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Supercommittee failure to reach agreement could lead to deeper transportation cuts

The so-called deficit supercommittee, a bipartisan group of 12 lawmakers tasked with agreeing to $1.2 trillion in spending cuts, was supposed to unveil its recommendations this week for an up-or-down vote in Congress.

But the group, established in a down-to-the-wire debt ceiling deal between President Obama and Congressional Republicans this past summer, looks like it will have nothing to offer. The divide between the two parties, particularly over high-end tax rates, appears irreconcilable.

But the consequences for failure go beyond just another black eye for an unpopular Congress. When the supercommittee was created, it came with a “trigger” of automatic cuts if members failed to come to an agreement. A portion of that $1.2 trillion trigger will target defense and Medicare reimbursements, but a significant chunk encompasses yet-to-be identified discretionary spending.

That means the budget for the U.S. Department of Transportation, which just emerged from a tough battle over 2012 funding levels, is back on the chopping block.

Last week, the House and Senate passed and President Obama signed a “minibus” budget for 2012 that largely kept funding for transit, Amtrak and TIGER grants intact, while zeroing out high-speed rail. Many of these same programs would likely be subject to further cuts under a trigger scenario, though the new cuts would not materialize until the 2013 calendar year.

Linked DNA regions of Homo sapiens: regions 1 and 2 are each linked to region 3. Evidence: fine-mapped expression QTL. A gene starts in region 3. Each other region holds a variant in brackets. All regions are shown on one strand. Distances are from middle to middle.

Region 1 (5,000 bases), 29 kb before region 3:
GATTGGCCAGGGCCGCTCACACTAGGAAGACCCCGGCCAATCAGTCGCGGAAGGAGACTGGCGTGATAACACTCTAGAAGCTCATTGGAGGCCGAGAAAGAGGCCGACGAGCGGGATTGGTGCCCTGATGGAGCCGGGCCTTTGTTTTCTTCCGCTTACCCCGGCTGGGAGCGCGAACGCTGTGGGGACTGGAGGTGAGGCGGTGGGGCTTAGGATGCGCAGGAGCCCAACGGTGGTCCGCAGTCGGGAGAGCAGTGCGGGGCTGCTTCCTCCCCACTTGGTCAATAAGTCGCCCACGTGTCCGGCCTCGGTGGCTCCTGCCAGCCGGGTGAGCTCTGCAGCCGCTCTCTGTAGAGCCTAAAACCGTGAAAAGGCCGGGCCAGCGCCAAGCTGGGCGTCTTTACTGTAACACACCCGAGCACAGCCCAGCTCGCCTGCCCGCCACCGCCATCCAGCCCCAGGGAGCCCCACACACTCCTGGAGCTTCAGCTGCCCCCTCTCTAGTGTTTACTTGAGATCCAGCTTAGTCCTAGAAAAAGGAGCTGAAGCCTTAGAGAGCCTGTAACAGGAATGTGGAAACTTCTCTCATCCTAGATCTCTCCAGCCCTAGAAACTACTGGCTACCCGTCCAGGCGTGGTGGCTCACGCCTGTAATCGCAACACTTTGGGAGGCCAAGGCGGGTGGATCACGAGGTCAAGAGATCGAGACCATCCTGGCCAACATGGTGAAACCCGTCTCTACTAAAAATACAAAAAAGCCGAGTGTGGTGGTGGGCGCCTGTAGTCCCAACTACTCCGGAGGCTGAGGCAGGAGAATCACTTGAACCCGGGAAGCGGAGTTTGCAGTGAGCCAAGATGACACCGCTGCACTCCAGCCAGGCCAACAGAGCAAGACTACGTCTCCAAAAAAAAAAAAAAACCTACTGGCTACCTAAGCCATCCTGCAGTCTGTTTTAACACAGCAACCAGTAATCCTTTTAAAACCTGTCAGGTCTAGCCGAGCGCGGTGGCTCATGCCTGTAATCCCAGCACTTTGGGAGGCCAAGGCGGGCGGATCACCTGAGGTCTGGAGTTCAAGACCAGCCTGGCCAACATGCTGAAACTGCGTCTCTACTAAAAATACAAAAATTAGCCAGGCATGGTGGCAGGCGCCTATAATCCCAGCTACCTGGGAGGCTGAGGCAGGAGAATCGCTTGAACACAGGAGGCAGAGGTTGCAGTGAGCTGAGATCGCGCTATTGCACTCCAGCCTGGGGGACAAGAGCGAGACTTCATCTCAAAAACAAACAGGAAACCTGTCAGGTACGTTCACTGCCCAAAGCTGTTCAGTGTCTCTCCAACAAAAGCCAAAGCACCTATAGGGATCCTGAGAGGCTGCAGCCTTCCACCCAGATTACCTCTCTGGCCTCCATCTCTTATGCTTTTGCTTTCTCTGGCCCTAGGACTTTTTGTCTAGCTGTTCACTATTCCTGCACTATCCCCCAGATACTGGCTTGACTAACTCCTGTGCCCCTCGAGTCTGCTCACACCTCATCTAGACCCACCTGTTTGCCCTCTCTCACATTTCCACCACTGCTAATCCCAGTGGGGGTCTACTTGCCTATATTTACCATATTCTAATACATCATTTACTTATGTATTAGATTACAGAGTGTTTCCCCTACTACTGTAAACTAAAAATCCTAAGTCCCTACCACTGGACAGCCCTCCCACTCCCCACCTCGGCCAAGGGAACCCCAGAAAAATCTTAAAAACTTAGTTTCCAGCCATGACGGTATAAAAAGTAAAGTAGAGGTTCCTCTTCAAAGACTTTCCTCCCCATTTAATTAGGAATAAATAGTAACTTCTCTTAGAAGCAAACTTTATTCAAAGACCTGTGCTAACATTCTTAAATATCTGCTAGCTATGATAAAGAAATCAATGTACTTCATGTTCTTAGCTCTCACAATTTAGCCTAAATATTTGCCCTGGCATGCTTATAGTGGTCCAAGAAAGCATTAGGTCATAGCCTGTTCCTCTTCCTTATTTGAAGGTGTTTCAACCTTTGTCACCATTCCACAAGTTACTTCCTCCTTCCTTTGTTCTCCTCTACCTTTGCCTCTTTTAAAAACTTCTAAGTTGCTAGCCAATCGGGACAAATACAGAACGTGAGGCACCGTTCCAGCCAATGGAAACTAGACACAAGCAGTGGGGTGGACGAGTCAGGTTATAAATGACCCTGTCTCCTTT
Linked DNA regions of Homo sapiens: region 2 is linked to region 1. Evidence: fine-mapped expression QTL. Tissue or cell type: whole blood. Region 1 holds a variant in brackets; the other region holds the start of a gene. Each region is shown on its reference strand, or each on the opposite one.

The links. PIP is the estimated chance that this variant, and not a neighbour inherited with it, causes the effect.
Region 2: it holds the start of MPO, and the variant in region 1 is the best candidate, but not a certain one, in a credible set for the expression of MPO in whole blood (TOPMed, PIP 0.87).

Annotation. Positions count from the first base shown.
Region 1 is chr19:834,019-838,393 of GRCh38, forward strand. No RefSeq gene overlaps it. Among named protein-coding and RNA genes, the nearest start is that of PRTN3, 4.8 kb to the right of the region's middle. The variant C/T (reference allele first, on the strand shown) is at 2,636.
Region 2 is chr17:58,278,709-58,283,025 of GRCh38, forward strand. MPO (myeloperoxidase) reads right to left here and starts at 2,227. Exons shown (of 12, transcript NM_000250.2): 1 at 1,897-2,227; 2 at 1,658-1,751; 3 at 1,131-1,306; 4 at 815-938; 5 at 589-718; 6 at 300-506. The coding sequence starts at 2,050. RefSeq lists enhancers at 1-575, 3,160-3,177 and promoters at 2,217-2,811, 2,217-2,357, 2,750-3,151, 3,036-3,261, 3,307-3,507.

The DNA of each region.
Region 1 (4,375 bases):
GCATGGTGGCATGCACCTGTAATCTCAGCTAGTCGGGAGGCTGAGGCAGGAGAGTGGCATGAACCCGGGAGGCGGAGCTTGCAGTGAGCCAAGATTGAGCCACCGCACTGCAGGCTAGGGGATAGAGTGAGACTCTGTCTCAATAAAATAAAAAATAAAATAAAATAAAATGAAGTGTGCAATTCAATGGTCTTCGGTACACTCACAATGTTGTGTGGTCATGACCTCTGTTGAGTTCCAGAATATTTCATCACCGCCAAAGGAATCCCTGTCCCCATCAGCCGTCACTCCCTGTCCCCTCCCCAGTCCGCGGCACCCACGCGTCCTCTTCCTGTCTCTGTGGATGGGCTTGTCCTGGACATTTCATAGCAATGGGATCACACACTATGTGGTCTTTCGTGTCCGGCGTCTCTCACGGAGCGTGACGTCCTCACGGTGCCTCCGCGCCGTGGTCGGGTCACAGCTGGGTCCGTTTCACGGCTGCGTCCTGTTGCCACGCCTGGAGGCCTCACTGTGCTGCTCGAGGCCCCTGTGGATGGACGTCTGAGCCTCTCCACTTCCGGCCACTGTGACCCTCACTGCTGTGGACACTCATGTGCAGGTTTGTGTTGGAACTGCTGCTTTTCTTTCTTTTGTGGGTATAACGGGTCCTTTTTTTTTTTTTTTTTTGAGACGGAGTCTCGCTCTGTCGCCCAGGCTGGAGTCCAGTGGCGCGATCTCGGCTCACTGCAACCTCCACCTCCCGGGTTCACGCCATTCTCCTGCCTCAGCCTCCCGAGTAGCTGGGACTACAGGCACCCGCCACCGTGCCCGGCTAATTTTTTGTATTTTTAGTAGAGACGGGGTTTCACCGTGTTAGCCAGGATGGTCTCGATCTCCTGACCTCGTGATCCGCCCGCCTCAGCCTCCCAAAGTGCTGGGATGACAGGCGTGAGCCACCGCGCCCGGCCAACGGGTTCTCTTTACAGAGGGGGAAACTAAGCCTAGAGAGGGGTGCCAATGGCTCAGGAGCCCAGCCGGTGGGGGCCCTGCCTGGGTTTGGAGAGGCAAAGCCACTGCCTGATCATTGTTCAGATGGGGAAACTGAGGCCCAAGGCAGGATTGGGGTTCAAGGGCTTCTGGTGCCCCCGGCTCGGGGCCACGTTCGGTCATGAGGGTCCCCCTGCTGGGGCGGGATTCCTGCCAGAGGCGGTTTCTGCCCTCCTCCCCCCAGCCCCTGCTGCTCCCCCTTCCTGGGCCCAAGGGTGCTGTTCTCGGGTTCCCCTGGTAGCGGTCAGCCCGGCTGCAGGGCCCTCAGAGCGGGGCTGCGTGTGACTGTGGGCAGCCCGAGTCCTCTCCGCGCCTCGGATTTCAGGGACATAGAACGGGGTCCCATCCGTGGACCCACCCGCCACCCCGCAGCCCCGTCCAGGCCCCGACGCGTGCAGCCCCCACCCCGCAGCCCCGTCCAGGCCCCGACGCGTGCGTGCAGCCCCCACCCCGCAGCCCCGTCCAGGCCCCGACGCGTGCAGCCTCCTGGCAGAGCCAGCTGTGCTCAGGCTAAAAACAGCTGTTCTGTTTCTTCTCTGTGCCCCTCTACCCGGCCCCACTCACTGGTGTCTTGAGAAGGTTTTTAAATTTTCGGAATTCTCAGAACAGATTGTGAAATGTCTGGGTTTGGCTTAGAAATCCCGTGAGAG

The six Republicans and six Democrats on the supercommittee — three of each party from the House and Senate, respectively — technically have until Wednesday to make recommendations, but in order for Congress to have a chance to vote and meet disclosure terms, they needed to send their proposal to the Congressional Budget Office Monday evening for scoring.

That deadline has come and gone.

Under a failure scenario, it would fall to members of the House and Senate appropriations committees to draft specific cuts, likely a contentious outcome given split party control. There is also the possibility that discretionary spending like USDOT programs could take an even larger hit if members follow through with plans to reverse the trigger-outlined cuts to defense, a politically-sensitive area for Republicans and Democrats alike. (President Obama has signaled his intent to veto any attempts to undo the automatically-triggered cuts that were part of the committee’s creation unless equivalent savings are identified).

Members could also vote to eliminate the trigger all-together, but that seems less likely given that House Republicans have emphasized spending cuts since taking the majority this year.